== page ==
French, born in 1973 and 1967.
If it isn’t uncommon for two photographers to collaborate as a couple on one-off projects, it is even more unusual that they build one project with two pairs of eyes. This is the case for Aline Diépois and Thomas Gizolme who, for the last ten years, have thought, created and produced their series together. For them it’s not just an event, an exercise, taking a risk or playing a game, but a way of being in the world and looking at it. As the popular English expression goes “It takes two to tango” and their visual and loving composition is remarkable in more ways than one.
Until now, they had preferred to keep their works private. The publication by Steidl of the book Abstrakt Zermatt last winter gave them the impetus and the inclination to show them publically.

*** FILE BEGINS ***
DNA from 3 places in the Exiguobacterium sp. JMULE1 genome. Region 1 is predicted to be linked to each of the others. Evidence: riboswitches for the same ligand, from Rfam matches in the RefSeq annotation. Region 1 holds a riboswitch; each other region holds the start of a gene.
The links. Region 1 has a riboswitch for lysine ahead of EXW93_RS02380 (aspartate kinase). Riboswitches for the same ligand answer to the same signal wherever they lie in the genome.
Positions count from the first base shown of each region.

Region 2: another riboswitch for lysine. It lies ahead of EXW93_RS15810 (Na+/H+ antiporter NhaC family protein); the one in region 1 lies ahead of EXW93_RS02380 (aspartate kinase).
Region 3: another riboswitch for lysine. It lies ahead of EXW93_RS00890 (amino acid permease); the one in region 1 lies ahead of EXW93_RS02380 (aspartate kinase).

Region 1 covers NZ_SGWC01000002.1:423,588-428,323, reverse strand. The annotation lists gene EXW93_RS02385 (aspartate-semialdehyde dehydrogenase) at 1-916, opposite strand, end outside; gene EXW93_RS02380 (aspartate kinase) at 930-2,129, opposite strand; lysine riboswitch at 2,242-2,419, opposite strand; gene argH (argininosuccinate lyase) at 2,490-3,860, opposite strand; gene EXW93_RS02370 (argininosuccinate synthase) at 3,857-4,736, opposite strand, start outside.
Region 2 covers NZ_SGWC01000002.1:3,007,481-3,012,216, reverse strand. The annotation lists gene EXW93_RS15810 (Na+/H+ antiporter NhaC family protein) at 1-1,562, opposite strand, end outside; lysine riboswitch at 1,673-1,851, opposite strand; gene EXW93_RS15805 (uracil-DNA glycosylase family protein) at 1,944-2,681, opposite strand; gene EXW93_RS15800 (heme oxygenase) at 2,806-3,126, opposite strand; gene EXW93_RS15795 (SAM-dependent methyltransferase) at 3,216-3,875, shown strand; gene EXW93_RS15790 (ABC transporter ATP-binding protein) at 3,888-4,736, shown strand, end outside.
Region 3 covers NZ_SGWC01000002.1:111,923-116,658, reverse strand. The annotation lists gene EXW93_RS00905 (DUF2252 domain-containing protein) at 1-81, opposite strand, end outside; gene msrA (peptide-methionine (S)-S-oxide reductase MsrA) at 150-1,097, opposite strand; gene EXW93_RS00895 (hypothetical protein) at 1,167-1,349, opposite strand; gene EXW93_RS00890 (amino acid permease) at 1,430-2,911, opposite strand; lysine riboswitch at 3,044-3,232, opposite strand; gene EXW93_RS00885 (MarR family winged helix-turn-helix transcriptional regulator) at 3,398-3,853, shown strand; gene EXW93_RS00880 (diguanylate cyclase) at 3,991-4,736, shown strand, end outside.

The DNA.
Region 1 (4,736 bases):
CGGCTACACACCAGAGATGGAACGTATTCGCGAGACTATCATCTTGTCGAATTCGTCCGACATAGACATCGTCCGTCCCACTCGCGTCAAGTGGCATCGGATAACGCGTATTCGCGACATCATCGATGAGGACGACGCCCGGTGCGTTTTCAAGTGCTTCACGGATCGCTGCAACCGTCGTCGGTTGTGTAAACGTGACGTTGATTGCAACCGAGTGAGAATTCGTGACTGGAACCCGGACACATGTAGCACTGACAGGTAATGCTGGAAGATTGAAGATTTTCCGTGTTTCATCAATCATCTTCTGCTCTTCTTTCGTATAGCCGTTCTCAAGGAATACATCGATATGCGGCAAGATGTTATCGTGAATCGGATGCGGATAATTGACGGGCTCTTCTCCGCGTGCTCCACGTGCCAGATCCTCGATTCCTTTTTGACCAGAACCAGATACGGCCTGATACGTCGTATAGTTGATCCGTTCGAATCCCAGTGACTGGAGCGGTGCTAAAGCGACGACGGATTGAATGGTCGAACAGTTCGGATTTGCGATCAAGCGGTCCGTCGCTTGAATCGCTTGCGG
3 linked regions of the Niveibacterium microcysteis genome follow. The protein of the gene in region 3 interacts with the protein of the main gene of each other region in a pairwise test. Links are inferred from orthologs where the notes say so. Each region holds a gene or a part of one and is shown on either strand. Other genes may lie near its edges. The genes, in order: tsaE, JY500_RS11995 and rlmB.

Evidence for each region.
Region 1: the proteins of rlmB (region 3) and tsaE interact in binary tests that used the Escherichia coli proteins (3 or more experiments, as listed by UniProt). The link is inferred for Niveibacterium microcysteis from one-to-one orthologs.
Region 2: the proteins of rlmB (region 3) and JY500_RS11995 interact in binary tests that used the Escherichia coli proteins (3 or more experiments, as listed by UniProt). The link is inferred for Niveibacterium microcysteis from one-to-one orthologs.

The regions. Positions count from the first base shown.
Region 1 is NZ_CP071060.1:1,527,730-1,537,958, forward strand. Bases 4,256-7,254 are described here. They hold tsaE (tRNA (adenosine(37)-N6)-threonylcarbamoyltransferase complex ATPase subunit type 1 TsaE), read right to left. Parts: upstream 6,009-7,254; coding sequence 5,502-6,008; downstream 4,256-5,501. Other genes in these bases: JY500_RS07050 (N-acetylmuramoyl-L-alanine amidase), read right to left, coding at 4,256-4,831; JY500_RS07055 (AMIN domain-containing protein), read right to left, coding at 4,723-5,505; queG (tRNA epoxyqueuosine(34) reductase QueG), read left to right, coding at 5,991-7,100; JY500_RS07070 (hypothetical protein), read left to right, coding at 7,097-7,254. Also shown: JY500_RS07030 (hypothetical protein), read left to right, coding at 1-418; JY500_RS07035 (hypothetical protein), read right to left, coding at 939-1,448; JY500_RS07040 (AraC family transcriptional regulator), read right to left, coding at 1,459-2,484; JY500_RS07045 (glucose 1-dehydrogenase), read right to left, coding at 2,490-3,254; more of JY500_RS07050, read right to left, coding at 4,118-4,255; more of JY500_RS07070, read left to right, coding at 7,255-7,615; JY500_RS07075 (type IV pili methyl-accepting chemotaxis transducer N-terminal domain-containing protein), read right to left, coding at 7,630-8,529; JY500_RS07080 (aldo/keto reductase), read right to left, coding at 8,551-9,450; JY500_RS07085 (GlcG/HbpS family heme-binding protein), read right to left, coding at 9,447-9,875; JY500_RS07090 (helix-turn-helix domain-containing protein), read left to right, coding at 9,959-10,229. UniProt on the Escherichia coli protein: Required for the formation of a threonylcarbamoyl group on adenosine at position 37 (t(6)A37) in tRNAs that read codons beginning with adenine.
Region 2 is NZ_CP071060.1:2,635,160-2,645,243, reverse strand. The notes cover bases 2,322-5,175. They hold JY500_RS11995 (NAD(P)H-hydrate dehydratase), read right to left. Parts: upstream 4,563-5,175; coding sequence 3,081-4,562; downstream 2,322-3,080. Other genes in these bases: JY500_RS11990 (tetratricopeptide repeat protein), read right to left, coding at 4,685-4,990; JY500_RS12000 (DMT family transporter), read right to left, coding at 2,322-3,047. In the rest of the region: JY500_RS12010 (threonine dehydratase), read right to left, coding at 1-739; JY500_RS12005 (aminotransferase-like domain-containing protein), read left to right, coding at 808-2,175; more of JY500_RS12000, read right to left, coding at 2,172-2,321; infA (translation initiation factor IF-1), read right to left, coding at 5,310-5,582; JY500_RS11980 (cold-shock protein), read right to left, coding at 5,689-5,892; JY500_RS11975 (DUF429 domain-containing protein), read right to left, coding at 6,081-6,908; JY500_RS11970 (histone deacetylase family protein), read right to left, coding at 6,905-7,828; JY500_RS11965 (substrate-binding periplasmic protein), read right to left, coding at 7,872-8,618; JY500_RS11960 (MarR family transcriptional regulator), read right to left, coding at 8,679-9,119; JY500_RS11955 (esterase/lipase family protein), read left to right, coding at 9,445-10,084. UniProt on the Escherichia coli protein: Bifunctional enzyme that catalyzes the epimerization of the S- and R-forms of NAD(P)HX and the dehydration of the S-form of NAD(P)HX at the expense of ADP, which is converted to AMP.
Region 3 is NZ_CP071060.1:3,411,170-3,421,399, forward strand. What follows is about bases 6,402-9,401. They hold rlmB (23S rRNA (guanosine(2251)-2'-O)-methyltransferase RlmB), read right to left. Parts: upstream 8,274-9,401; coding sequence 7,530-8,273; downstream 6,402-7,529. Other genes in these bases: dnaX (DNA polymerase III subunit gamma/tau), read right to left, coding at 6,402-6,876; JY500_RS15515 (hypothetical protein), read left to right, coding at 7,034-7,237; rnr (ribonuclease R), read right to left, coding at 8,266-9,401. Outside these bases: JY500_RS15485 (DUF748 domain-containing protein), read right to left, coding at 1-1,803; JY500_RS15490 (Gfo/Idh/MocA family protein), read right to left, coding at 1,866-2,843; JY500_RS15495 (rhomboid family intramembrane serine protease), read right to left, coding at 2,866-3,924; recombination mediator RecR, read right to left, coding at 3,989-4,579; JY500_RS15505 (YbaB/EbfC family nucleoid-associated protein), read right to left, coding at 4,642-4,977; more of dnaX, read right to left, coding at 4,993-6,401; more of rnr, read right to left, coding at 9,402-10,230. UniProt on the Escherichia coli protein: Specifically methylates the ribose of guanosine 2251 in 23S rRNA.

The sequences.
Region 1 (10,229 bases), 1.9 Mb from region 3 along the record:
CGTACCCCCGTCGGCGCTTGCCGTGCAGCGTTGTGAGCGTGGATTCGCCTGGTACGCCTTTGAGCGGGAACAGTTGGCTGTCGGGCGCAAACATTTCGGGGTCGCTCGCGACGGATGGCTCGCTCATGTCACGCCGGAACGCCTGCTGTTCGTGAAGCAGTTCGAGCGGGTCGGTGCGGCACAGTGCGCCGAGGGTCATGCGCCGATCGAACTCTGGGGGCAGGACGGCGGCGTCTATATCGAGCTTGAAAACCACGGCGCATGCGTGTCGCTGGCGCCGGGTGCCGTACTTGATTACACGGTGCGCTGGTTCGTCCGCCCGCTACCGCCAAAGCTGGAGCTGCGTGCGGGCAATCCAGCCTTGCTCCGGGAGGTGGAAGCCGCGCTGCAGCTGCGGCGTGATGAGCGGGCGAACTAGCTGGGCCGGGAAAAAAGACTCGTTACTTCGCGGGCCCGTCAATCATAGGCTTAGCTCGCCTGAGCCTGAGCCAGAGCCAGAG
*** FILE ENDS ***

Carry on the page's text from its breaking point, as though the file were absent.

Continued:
They play with spoiled and out-of-date chemistry and the little faults in the construction of their home-made darkrooms. Their images, often dreamlike and misty, with light leakages, accidents of chemistry, and sometimes bordering on abstraction, speak of the fragility of the persons and the world, the limits of perception, the intensity of emotion in front of a sublime landscape.
Abstrakt Zermatt is a visual journey through the Zermatt region in Switzerland (from where Aline Diépois originates), composed of small Polaroids and large format prints, The deterioration of the films, the effect of the cold and the altitude on the chemistry, with, here and there, sometimes, the trace of a snowflake fallen into the gelatine, make their images something beyond landscape photography, and places them on a pictorialist path, printing memories, traces and feelings.